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November 08, 2013



It's a shame, because it sounds like they liked the car in general. I have a 2004 Saab 9-5 that has had NO gremlins and it's well over 9 years old. I think that beginning in the late 90s, if you wanted a Swedish car, Saab built a better car than Volvo did. Now both of them are owned by the Chinese. It'll be interesting to see if Saab returns to North America.


According to the article, the principal bug was with the CANbus network (or J1339 or something, in automotive terms). I've implemented a few CANbus networks in the industrial environment.

Apart from getting completely foreign gadgets to talk initially together, the CANbus network itself is pretty much bulletproof. I'm surprised that it took Volvo so long to figure out the faulty module and to replace it. The failures I've seen usually involve the custom chips that act as CANbus send/receive units on the individual devices. The network itself sends very small (32 bytes max.) packets of data at what can be extremely short intervals. A central unit acts as a Master and controls the state of the many slaves. The network itself is three wire.

This should be a screaming warning to stop automating absolutely every possible feature in vehicles. If the operating system is so dependent on continual and/or accurate input from remote systems like a steering pump, you are multiplying the failure points like crazy.


Agreed, Ace. Cars are becoming like Star Trek, where (for no discernible reason) a BB hit on the engine nacelles or a toaster overload in Auxiliary Chow causes the nav console on the bridge to blow up in an orgy of pyrotechnical glory. Everything's connected to everything else even when there's no reason for it. Designers should connect things because they must, not because they can.


I read an interesting and disturbing article at my dentist's office (great place to read). It was discussing how cars made 1998 or later can often be "controlled" remotely. The example given was that it would be possible for "hacking" to make every car in Washington, DC make a left turn at a certain hour of the day. The computer systems on these cars make it very possible to "break in" from 1200 miles away---this isn't "theory" it's reality. And we know that Onstar is able to turn off engines, lock doors, etc., from a satellite. I didn't realize that so many "newer" cars (now many of them not so new) can also be commandeered by an outside party. This type of thing sounds harmless at first----but it wreaks of 1984.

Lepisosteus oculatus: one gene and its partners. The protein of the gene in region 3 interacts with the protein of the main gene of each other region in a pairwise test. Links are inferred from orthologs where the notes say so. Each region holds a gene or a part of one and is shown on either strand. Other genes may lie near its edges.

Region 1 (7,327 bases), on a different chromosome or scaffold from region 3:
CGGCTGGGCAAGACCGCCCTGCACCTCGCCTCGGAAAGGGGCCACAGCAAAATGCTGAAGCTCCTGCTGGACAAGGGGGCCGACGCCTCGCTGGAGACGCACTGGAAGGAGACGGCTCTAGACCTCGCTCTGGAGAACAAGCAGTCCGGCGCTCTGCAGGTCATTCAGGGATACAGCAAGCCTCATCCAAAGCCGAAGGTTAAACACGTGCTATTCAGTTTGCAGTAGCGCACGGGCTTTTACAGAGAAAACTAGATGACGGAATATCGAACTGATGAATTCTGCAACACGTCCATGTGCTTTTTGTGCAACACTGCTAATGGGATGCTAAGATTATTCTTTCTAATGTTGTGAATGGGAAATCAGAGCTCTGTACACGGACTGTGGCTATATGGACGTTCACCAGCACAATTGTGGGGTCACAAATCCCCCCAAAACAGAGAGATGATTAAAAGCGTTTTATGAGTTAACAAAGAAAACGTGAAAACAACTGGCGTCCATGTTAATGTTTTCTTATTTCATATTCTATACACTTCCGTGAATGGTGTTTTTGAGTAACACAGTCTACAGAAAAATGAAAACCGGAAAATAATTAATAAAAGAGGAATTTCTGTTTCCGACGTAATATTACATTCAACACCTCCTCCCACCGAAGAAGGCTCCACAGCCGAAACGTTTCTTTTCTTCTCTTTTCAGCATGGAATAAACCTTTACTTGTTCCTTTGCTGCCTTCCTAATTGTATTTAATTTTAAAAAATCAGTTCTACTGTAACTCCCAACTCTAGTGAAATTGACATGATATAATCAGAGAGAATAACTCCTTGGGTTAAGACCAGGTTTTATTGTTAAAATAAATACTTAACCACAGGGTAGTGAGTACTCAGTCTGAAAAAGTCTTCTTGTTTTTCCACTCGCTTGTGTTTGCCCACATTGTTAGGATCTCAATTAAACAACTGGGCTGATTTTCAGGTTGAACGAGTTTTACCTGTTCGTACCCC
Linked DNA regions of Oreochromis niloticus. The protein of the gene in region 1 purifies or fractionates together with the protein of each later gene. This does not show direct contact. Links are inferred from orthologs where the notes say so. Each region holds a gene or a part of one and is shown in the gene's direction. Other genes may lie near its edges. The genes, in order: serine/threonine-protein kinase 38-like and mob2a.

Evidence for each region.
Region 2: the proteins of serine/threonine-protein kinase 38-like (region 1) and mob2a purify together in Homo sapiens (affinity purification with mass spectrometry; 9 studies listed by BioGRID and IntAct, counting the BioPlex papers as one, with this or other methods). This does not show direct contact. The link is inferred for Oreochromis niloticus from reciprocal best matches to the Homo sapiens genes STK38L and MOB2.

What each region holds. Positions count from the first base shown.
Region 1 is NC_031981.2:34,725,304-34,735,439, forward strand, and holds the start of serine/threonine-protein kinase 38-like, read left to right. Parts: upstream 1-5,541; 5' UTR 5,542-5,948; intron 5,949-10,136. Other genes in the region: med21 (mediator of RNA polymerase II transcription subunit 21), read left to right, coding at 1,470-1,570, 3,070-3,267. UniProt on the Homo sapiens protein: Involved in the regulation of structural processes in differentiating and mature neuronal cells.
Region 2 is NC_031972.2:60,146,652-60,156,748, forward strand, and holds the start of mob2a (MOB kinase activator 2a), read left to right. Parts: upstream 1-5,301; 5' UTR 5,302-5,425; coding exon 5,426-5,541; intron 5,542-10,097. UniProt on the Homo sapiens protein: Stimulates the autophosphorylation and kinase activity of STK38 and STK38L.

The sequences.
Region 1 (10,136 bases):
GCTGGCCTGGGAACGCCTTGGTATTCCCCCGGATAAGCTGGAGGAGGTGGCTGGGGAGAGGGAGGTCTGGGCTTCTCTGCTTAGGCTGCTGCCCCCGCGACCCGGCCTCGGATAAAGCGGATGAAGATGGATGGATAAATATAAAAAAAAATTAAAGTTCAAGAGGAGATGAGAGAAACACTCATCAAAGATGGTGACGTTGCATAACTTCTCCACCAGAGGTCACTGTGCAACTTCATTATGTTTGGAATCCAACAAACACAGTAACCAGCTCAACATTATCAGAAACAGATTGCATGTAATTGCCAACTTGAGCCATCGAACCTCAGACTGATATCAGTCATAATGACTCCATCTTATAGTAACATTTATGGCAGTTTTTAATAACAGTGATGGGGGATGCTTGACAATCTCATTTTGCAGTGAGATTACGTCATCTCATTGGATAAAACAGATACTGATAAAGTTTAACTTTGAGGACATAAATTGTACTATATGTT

Summer of 2012 I test-drove the Volvo model they are writing about and it was a tempting choice: the inside felt luxurious, it handled well, ergonomics were thoughtful and elegant, and it had a lot of oomph. I think if I'd chosen a sedan I'd be driving that model today and probably cursing myself and Volvo (if it was as buggy as reported.) Fortunately, I chose a̶ ̶J̶a̶p̶a̶n̶e̶s̶e̶ ̶r̶o̶a̶d̶s̶t̶e̶r̶ the only Japanese roadster instead and curse no one.


I rented a Ford Escape for a family trip to Montreal this summer, and the damn thing had two (!) screens, two sets of nav buttons on the wheel, and "voice control" by Microsoft of all people.

I spent over an hour with the book trying to figure out how to lower the brightness of the instruments. Whatever happened to the little knob? I failed, but it was probably because we didn't have the "master" key, due to it being a rental, and such niceties may have been locked out.

Paradoxically, the gas filler cap is no longer locked in, and there isn't even a cap; just a spring-loaded flap!

I found and returned a CD to the rental outfit, after I hit the Eject button on a whim. The guy at the desk was very happy; the previous renter had phoned and asked if anyone had found the CD. He probably couldn't figure out how to get it out!


The guys on the Autoblog podcasts can't stand the Ford MyTouch screen system. I would never buy a Ford because of it.

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